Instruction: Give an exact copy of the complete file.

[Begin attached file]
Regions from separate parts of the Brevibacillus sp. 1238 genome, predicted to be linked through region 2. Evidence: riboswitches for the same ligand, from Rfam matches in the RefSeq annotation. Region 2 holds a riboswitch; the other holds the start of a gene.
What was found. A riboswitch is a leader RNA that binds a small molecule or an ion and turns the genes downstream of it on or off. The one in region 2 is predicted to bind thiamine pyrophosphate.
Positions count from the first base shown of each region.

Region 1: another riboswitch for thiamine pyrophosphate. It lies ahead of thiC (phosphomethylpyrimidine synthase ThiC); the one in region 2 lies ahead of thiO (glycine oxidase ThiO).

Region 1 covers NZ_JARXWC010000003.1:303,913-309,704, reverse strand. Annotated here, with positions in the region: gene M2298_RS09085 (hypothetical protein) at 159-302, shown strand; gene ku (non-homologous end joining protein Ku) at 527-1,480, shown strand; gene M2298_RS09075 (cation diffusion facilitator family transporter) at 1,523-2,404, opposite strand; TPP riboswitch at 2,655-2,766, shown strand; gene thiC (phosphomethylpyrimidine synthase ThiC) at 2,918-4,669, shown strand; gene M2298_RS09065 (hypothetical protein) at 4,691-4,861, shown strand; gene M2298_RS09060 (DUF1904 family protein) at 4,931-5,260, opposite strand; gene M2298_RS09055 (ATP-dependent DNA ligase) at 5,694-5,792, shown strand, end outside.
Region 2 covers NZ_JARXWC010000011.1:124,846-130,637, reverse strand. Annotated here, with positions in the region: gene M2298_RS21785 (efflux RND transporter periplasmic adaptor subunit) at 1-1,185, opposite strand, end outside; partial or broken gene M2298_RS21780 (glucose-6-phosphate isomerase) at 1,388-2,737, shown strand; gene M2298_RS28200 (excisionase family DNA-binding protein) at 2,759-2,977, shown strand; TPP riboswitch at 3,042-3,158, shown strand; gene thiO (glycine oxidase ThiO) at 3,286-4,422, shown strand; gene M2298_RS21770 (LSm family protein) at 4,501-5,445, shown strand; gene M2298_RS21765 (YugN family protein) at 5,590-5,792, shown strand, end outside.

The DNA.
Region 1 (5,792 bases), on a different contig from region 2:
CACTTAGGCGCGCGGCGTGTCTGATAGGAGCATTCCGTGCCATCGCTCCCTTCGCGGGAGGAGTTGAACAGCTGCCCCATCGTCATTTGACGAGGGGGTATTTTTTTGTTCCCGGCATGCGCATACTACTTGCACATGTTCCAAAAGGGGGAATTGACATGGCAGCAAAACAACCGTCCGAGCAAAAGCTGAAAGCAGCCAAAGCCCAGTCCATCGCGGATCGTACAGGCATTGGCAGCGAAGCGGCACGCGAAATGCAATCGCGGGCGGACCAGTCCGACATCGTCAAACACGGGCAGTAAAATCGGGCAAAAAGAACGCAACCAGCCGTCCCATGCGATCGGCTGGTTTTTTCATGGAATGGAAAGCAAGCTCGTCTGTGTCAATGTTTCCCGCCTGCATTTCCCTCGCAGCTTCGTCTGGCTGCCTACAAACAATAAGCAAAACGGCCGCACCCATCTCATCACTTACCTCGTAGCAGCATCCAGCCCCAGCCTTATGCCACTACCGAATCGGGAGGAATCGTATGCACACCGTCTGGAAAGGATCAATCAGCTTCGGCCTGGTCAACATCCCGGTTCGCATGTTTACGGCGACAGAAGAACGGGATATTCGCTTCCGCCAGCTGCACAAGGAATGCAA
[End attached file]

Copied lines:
Regions from separate parts of the Brevibacillus sp. 1238 genome, predicted to be linked through region 2. Evidence: riboswitches for the same ligand, from Rfam matches in the RefSeq annotation. Region 2 holds a riboswitch; the other holds the start of a gene.
What was found. A riboswitch is a leader RNA that binds a small molecule or an ion and turns the genes downstream of it on or off. The one in region 2 is predicted to bind thiamine pyrophosphate.
Positions count from the first base shown of each region.

Region 1: another riboswitch for thiamine pyrophosphate. It lies ahead of thiC (phosphomethylpyrimidine synthase ThiC); the one in region 2 lies ahead of thiO (glycine oxidase ThiO).

Region 1 covers NZ_JARXWC010000003.1:303,913-309,704, reverse strand. Annotated here, with positions in the region: gene M2298_RS09085 (hypothetical protein) at 159-302, shown strand; gene ku (non-homologous end joining protein Ku) at 527-1,480, shown strand; gene M2298_RS09075 (cation diffusion facilitator family transporter) at 1,523-2,404, opposite strand; TPP riboswitch at 2,655-2,766, shown strand; gene thiC (phosphomethylpyrimidine synthase ThiC) at 2,918-4,669, shown strand; gene M2298_RS09065 (hypothetical protein) at 4,691-4,861, shown strand; gene M2298_RS09060 (DUF1904 family protein) at 4,931-5,260, opposite strand; gene M2298_RS09055 (ATP-dependent DNA ligase) at 5,694-5,792, shown strand, end outside.
Region 2 covers NZ_JARXWC010000011.1:124,846-130,637, reverse strand. Annotated here, with positions in the region: gene M2298_RS21785 (efflux RND transporter periplasmic adaptor subunit) at 1-1,185, opposite strand, end outside; partial or broken gene M2298_RS21780 (glucose-6-phosphate isomerase) at 1,388-2,737, shown strand; gene M2298_RS28200 (excisionase family DNA-binding protein) at 2,759-2,977, shown strand; TPP riboswitch at 3,042-3,158, shown strand; gene thiO (glycine oxidase ThiO) at 3,286-4,422, shown strand; gene M2298_RS21770 (LSm family protein) at 4,501-5,445, shown strand; gene M2298_RS21765 (YugN family protein) at 5,590-5,792, shown strand, end outside.

The DNA.
Region 1 (5,792 bases), on a different contig from region 2:
CACTTAGGCGCGCGGCGTGTCTGATAGGAGCATTCCGTGCCATCGCTCCCTTCGCGGGAGGAGTTGAACAGCTGCCCCATCGTCATTTGACGAGGGGGTATTTTTTTGTTCCCGGCATGCGCATACTACTTGCACATGTTCCAAAAGGGGGAATTGACATGGCAGCAAAACAACCGTCCGAGCAAAAGCTGAAAGCAGCCAAAGCCCAGTCCATCGCGGATCGTACAGGCATTGGCAGCGAAGCGGCACGCGAAATGCAATCGCGGGCGGACCAGTCCGACATCGTCAAACACGGGCAGTAAAATCGGGCAAAAAGAACGCAACCAGCCGTCCCATGCGATCGGCTGGTTTTTTCATGGAATGGAAAGCAAGCTCGTCTGTGTCAATGTTTCCCGCCTGCATTTCCCTCGCAGCTTCGTCTGGCTGCCTACAAACAATAAGCAAAACGGCCGCACCCATCTCATCACTTACCTCGTAGCAGCATCCAGCCCCAGCCTTATGCCACTACCGAATCGGGAGGAATCGTATGCACACCGTCTGGAAAGGATCAATCAGCTTCGGCCTGGTCAACATCCCGGTTCGCATGTTTACGGCGACAGAAGAACGGGATATTCGCTTCCGCCAGCTGCACAAGGAATGCAA